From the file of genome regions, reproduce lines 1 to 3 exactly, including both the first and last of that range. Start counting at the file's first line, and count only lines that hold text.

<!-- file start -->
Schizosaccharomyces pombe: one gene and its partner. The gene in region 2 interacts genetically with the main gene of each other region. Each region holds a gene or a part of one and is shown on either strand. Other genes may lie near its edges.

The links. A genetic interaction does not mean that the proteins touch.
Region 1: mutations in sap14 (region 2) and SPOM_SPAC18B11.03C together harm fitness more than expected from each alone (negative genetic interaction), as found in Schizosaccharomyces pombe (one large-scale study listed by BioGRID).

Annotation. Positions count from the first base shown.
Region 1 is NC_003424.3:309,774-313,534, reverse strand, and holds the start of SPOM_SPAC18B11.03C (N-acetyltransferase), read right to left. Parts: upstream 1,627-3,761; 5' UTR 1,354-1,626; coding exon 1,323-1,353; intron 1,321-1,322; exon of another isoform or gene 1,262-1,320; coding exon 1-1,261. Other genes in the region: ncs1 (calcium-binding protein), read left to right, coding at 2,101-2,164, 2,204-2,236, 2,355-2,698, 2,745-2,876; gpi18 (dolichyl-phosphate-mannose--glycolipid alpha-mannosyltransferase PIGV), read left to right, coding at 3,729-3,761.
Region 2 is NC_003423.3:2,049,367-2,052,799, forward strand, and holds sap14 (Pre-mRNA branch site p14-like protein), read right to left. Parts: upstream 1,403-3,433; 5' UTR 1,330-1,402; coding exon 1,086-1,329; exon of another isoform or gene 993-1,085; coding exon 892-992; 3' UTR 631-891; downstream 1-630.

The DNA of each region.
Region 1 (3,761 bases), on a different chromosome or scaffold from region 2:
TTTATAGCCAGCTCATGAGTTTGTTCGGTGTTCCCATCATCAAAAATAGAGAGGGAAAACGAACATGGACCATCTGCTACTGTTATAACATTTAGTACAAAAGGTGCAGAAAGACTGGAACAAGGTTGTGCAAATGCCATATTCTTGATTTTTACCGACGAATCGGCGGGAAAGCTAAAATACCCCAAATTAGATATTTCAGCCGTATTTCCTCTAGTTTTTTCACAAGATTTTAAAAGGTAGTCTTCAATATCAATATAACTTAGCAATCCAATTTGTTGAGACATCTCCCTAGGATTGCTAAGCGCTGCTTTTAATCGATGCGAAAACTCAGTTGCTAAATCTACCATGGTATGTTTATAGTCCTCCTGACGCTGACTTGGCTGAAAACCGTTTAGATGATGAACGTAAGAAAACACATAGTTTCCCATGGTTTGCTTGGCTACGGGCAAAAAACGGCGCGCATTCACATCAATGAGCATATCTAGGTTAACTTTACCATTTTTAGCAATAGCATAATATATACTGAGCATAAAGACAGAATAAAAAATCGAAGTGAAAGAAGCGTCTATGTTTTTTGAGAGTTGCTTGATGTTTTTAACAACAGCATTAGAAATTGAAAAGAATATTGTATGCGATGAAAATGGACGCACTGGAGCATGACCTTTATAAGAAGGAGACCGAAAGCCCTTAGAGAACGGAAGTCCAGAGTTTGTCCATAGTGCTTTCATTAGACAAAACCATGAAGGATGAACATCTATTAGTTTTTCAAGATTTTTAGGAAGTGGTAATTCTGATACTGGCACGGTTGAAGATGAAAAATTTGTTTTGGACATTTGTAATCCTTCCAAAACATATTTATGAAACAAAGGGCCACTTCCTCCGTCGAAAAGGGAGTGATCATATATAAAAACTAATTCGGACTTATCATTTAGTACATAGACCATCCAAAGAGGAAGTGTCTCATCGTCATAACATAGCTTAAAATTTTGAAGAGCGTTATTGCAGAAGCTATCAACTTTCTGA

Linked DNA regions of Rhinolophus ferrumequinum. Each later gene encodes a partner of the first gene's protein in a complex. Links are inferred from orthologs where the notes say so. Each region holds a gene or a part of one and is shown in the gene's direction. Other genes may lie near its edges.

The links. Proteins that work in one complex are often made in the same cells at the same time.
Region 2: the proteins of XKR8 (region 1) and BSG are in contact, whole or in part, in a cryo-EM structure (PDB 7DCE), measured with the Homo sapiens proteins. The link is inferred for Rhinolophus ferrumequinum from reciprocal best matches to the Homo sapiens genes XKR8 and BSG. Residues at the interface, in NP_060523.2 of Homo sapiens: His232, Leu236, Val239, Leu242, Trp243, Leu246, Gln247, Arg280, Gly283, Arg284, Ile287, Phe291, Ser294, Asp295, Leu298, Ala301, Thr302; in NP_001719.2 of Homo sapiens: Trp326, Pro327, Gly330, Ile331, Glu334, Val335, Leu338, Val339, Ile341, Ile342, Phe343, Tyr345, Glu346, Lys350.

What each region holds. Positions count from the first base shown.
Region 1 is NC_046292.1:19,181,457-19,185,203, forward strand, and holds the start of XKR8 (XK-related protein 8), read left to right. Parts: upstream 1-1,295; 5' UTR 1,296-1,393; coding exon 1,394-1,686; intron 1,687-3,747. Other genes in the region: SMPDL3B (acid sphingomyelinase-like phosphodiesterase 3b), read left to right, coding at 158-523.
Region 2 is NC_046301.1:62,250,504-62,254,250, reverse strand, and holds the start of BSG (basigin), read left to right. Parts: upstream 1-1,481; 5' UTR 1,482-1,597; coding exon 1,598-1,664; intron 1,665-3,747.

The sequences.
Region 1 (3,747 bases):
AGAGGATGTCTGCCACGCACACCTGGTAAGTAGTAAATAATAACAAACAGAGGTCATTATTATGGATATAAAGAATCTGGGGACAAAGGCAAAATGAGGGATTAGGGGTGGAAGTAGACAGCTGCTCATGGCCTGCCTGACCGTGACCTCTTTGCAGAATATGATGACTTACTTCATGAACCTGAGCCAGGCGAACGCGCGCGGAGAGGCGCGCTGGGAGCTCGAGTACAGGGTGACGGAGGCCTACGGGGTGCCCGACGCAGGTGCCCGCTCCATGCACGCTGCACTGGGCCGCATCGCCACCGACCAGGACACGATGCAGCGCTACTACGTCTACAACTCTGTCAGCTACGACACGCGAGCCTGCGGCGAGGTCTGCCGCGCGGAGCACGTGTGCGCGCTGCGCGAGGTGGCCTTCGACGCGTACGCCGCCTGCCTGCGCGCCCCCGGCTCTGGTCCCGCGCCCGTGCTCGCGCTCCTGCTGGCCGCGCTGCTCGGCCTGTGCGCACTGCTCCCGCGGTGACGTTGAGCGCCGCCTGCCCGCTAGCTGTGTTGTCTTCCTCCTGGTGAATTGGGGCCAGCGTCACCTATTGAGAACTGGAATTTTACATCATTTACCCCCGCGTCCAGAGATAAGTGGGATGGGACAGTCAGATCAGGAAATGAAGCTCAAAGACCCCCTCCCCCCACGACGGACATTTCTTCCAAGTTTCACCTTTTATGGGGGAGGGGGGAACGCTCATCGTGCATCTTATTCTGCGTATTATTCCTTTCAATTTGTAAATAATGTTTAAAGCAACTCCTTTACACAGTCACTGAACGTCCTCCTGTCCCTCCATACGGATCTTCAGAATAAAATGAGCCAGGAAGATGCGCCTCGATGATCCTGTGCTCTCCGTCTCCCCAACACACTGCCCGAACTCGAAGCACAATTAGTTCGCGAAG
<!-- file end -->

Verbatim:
Schizosaccharomyces pombe: one gene and its partner. The gene in region 2 interacts genetically with the main gene of each other region. Each region holds a gene or a part of one and is shown on either strand. Other genes may lie near its edges.

The links. A genetic interaction does not mean that the proteins touch.
Region 1: mutations in sap14 (region 2) and SPOM_SPAC18B11.03C together harm fitness more than expected from each alone (negative genetic interaction), as found in Schizosaccharomyces pombe (one large-scale study listed by BioGRID).